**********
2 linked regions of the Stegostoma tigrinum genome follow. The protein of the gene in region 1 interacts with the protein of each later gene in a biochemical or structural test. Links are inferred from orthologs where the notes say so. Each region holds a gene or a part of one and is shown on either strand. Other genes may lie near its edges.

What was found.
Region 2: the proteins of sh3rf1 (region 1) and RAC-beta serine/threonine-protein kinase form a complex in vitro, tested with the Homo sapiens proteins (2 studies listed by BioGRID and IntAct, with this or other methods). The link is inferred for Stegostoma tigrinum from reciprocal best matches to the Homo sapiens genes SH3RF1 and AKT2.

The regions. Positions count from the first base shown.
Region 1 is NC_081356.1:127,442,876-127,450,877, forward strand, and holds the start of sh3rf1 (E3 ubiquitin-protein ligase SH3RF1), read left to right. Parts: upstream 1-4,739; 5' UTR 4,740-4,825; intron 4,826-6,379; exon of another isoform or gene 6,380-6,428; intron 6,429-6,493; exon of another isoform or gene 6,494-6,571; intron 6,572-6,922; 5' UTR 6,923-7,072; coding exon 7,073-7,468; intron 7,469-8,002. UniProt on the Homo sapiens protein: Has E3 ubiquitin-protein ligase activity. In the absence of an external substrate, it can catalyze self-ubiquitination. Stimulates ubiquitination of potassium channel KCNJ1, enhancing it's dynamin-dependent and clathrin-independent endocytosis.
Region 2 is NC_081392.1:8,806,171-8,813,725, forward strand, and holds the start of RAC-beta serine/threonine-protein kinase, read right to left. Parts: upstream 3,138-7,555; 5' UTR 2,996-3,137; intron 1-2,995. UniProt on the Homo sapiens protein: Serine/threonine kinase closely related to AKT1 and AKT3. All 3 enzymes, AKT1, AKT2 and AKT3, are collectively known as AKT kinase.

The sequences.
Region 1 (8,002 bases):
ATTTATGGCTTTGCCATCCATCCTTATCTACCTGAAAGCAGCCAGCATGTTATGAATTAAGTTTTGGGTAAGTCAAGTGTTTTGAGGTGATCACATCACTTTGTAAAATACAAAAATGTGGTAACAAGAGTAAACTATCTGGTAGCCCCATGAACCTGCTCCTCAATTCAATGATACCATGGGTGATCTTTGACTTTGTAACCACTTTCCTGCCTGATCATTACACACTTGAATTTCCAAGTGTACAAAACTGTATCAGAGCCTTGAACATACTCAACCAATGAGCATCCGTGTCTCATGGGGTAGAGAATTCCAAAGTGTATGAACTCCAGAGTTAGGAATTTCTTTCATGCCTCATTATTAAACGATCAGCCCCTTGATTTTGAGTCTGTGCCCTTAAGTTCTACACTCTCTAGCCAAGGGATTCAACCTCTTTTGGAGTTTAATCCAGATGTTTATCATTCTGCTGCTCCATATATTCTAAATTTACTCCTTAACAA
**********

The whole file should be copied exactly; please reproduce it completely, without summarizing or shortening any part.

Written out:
2 linked regions of the Stegostoma tigrinum genome follow. The protein of the gene in region 1 interacts with the protein of each later gene in a biochemical or structural test. Links are inferred from orthologs where the notes say so. Each region holds a gene or a part of one and is shown on either strand. Other genes may lie near its edges.

What was found.
Region 2: the proteins of sh3rf1 (region 1) and RAC-beta serine/threonine-protein kinase form a complex in vitro, tested with the Homo sapiens proteins (2 studies listed by BioGRID and IntAct, with this or other methods). The link is inferred for Stegostoma tigrinum from reciprocal best matches to the Homo sapiens genes SH3RF1 and AKT2.

The regions. Positions count from the first base shown.
Region 1 is NC_081356.1:127,442,876-127,450,877, forward strand, and holds the start of sh3rf1 (E3 ubiquitin-protein ligase SH3RF1), read left to right. Parts: upstream 1-4,739; 5' UTR 4,740-4,825; intron 4,826-6,379; exon of another isoform or gene 6,380-6,428; intron 6,429-6,493; exon of another isoform or gene 6,494-6,571; intron 6,572-6,922; 5' UTR 6,923-7,072; coding exon 7,073-7,468; intron 7,469-8,002. UniProt on the Homo sapiens protein: Has E3 ubiquitin-protein ligase activity. In the absence of an external substrate, it can catalyze self-ubiquitination. Stimulates ubiquitination of potassium channel KCNJ1, enhancing it's dynamin-dependent and clathrin-independent endocytosis.
Region 2 is NC_081392.1:8,806,171-8,813,725, forward strand, and holds the start of RAC-beta serine/threonine-protein kinase, read right to left. Parts: upstream 3,138-7,555; 5' UTR 2,996-3,137; intron 1-2,995. UniProt on the Homo sapiens protein: Serine/threonine kinase closely related to AKT1 and AKT3. All 3 enzymes, AKT1, AKT2 and AKT3, are collectively known as AKT kinase.

The sequences.
Region 1 (8,002 bases):
ATTTATGGCTTTGCCATCCATCCTTATCTACCTGAAAGCAGCCAGCATGTTATGAATTAAGTTTTGGGTAAGTCAAGTGTTTTGAGGTGATCACATCACTTTGTAAAATACAAAAATGTGGTAACAAGAGTAAACTATCTGGTAGCCCCATGAACCTGCTCCTCAATTCAATGATACCATGGGTGATCTTTGACTTTGTAACCACTTTCCTGCCTGATCATTACACACTTGAATTTCCAAGTGTACAAAACTGTATCAGAGCCTTGAACATACTCAACCAATGAGCATCCGTGTCTCATGGGGTAGAGAATTCCAAAGTGTATGAACTCCAGAGTTAGGAATTTCTTTCATGCCTCATTATTAAACGATCAGCCCCTTGATTTTGAGTCTGTGCCCTTAAGTTCTACACTCTCTAGCCAAGGGATTCAACCTCTTTTGGAGTTTAATCCAGATGTTTATCATTCTGCTGCTCCATATATTCTAAATTTACTCCTTAACAA